Known for his sleek, sophisticated American glamour, Norman Norell is the subject of an upcoming exhibition at @fitnyc. “Norell: Dean of American Fashion,” which runs from February 9 through April 14, will feature approximately 100 ensembles and accessories. His best work is exemplified by the designer’s glittering “mermaid” gowns frosted with thousands of hand-sewn sequins – like the one pictured. (📷: William Helburn) #wwdfashion
For pre-fall 2018, @balmain didn’t let go of the glitz. A crystal embroidered baseball jacket priced at around $40,000 hangs in the “couture” section of the brand’s first men’s pre-collection. Sporting the words “Balmain Army” across the back, the item took around two months to make. “When it was completed, it was like Christmas, it was like, ‘It’s done, it’s exactly what I wanted,’” said Balmain’s creative director @olivier_rousteing during a tour of the collection in a Paris showroom on Monday. #wwdfashion
Eighty degree temperatures and outdoor installations at the annual Art Basel Miami Beach called for bright, elevated beachwear. See more street style pictures on WWD.com. #theyarewearing #ABMB (📷: @lifeinreverie)
Following September’s emotional tribute to her brother Gianni, Donatella Versace wanted to bring the spring show’s deep sense of intimacy to her @versace_official pre-fall collection. Donatella found inspiration in Versace Palazzo in Milan and from Gianni’s opulent apartment. Archival patterns and new motifs were splashed on silk shirtdresses and fitted jersey frocks. See the rest of the photos on WWD.com. #wwdfashion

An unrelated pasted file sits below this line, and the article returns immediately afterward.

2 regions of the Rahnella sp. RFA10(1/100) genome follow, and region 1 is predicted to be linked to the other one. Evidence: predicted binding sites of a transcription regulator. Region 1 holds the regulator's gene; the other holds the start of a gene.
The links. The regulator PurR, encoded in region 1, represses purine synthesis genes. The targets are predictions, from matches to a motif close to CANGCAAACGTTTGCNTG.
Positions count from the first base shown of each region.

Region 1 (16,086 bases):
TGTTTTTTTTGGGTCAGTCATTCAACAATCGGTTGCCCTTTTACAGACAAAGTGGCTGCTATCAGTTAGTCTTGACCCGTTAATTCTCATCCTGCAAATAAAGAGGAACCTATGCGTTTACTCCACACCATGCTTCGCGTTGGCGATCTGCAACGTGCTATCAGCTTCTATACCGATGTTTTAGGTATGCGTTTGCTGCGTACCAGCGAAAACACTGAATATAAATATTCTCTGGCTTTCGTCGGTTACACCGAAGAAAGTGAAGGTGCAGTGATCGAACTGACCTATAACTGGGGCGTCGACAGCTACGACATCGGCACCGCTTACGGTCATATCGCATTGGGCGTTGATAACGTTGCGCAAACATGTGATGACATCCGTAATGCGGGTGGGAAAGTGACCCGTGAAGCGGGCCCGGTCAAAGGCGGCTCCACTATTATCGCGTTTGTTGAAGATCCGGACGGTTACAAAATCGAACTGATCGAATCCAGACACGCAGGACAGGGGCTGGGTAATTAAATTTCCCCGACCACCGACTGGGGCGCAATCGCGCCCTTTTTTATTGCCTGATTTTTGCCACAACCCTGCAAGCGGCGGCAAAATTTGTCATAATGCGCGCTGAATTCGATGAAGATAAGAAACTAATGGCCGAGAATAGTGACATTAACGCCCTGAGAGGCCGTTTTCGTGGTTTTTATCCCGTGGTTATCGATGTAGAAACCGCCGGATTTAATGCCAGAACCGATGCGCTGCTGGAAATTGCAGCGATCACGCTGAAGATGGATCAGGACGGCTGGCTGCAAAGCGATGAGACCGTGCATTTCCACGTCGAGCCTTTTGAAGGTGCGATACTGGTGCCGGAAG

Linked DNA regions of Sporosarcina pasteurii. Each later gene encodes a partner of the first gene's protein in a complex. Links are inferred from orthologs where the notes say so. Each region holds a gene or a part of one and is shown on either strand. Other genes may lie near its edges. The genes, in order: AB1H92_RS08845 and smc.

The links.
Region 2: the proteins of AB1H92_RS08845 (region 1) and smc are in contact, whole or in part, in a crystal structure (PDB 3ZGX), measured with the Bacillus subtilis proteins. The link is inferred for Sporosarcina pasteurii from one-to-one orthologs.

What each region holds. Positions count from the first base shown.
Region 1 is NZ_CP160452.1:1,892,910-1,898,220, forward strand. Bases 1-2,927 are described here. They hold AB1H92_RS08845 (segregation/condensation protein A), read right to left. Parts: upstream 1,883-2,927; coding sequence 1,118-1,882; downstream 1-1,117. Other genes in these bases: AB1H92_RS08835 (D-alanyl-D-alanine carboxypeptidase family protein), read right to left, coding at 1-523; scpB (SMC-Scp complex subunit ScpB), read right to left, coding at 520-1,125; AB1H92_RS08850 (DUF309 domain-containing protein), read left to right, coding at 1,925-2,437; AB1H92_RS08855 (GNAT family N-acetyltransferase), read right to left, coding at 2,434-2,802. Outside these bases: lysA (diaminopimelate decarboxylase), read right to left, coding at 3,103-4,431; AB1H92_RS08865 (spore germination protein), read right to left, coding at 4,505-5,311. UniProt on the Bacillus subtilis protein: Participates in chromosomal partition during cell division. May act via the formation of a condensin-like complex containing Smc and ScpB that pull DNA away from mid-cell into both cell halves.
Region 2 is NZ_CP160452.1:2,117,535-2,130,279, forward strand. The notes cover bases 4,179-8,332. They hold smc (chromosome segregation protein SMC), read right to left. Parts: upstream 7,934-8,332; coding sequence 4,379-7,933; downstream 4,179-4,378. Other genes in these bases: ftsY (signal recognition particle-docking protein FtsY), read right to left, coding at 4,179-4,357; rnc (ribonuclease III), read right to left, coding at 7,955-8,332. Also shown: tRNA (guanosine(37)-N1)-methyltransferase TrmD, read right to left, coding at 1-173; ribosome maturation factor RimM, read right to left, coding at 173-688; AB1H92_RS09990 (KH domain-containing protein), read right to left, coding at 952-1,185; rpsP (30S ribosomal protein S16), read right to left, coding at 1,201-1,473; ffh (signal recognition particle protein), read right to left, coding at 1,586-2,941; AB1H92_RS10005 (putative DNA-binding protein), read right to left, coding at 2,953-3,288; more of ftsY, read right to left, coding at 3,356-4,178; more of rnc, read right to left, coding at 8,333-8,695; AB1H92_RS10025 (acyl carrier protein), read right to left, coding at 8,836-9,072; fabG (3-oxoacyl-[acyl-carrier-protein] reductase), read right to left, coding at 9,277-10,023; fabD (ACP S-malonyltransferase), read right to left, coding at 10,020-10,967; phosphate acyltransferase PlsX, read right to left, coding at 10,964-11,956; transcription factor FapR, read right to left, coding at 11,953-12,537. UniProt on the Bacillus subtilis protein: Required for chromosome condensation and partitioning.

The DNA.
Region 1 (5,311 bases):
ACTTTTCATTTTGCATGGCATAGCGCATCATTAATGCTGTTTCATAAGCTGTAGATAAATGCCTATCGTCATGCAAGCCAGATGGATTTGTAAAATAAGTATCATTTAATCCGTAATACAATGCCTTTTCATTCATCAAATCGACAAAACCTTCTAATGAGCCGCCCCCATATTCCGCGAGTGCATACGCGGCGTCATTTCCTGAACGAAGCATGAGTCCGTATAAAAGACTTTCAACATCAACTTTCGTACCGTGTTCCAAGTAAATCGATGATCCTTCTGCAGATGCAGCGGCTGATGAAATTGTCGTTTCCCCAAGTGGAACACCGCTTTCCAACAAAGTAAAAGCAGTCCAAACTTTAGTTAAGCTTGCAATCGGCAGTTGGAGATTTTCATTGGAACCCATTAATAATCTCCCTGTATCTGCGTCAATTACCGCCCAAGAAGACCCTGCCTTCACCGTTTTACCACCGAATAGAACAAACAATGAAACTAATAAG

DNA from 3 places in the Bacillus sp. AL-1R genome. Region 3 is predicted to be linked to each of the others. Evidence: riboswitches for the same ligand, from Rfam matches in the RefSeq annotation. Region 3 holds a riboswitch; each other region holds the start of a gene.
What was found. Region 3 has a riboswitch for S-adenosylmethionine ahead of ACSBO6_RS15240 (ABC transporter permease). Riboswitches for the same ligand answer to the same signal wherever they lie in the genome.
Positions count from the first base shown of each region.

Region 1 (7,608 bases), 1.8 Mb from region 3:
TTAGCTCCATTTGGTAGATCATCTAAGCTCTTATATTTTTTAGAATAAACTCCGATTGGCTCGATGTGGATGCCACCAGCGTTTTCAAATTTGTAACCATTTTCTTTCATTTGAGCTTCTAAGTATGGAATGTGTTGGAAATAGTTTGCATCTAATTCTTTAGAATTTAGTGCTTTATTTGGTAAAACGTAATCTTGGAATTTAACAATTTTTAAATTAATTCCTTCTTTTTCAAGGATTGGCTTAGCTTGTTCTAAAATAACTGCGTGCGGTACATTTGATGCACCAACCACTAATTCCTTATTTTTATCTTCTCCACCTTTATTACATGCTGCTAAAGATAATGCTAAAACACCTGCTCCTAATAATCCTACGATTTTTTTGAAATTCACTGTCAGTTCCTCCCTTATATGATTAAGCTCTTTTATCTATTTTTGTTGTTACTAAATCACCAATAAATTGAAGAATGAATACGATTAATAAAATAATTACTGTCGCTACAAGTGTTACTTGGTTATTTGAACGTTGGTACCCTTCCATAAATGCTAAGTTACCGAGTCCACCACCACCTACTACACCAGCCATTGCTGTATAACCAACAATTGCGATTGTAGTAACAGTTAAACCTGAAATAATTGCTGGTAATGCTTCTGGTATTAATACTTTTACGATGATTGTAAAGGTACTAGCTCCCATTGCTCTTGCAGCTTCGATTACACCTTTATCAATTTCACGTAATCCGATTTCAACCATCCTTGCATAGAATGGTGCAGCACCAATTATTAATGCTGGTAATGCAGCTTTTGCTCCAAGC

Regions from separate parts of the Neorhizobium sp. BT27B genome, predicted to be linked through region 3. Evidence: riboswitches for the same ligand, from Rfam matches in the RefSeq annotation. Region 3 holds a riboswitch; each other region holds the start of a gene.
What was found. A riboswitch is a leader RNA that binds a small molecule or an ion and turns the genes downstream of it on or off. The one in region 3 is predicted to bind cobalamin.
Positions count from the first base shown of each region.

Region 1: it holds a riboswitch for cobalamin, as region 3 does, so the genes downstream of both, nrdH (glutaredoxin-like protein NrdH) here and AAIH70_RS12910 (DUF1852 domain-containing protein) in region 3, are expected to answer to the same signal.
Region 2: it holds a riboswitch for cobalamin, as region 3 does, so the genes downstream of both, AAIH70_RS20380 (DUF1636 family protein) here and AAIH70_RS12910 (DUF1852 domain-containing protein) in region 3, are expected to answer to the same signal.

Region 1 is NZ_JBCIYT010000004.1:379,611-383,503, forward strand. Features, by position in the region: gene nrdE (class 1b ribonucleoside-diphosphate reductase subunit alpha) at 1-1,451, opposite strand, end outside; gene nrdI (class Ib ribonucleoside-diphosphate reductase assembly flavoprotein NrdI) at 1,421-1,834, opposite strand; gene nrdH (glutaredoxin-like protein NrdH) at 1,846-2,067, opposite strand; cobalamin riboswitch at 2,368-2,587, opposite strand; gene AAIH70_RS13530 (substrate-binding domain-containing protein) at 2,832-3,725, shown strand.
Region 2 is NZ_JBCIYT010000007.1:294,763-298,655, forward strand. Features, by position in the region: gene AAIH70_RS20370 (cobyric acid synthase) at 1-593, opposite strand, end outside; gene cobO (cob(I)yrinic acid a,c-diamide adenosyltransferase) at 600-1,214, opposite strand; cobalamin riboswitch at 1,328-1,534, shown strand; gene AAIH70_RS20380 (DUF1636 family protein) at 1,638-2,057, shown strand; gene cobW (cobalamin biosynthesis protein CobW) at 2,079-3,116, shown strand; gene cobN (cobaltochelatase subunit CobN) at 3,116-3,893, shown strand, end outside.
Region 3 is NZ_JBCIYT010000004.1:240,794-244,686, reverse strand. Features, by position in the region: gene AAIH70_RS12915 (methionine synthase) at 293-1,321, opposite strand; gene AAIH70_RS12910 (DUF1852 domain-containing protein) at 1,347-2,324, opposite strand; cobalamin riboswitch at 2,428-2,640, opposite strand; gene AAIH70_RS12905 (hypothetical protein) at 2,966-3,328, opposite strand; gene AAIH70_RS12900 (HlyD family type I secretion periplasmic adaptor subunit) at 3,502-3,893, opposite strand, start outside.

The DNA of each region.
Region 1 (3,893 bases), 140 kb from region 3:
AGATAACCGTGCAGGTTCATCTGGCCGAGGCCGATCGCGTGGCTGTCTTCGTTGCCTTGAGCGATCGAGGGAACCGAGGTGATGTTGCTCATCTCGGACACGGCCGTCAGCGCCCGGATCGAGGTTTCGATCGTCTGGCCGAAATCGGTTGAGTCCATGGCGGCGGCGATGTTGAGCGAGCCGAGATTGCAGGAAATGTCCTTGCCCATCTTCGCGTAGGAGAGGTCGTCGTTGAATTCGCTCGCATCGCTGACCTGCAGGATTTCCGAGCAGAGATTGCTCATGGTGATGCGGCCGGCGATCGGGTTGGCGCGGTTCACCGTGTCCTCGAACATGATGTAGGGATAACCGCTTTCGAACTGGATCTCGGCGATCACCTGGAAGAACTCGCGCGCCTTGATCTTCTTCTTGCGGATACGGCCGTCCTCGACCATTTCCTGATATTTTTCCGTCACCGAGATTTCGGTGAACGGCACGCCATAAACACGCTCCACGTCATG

Demna Gvasalia continues to shake up the Paris fashion calendar — and experiment with new runway timetables for his @vetements_official brand. WWD has learned that Vetements plans to stage its next coed show for the fall 2018 season on January 19 during Men’s Fashion Week in the French capital. Details about the timing and venue have not been confirmed — stay tuned on WWD.com to catch the latest. #wwdnews (📷: @giovanni_giannoni_photo)
@zacposen's go-to holiday gift? Cookies! "I'll usually bake cookies and send them as a gift," said the designer, who recently released his cookbook "Cooking With Zac: Recipes from Rustic to Refined." Get the recipe for his Brown Butter-Chocolate Chip Cookies via link in bio 🍪🍪🍪 #wwdeye #cookingwithzac
For @monsemaison’s pre-fall 2018 collection, Fernando Garcia and Laura Kim honed in on the brand’s many signatures — men’s wear, which was tweaked and feminized through deconstruction, proportion play and lots of bare shoulders. See the rest of the photos on WWD.com #wwdfashion (📷: George Chinese)
On Friday night, @yohjiyamamotoofficial received the Design for Asia Lifetime Achievement Award in Hong Kong. The 75-year-old designer has been celebrated for many years and is best known for his dark and avant-garde tailoring. “In my long career, in design, architecture, [I’ve been to] so many parties, this is the very first time that I have such a warm feeling, I really appreciate this,” Yamamoto said. #wwdfashion (📷: @dominiquemaitre)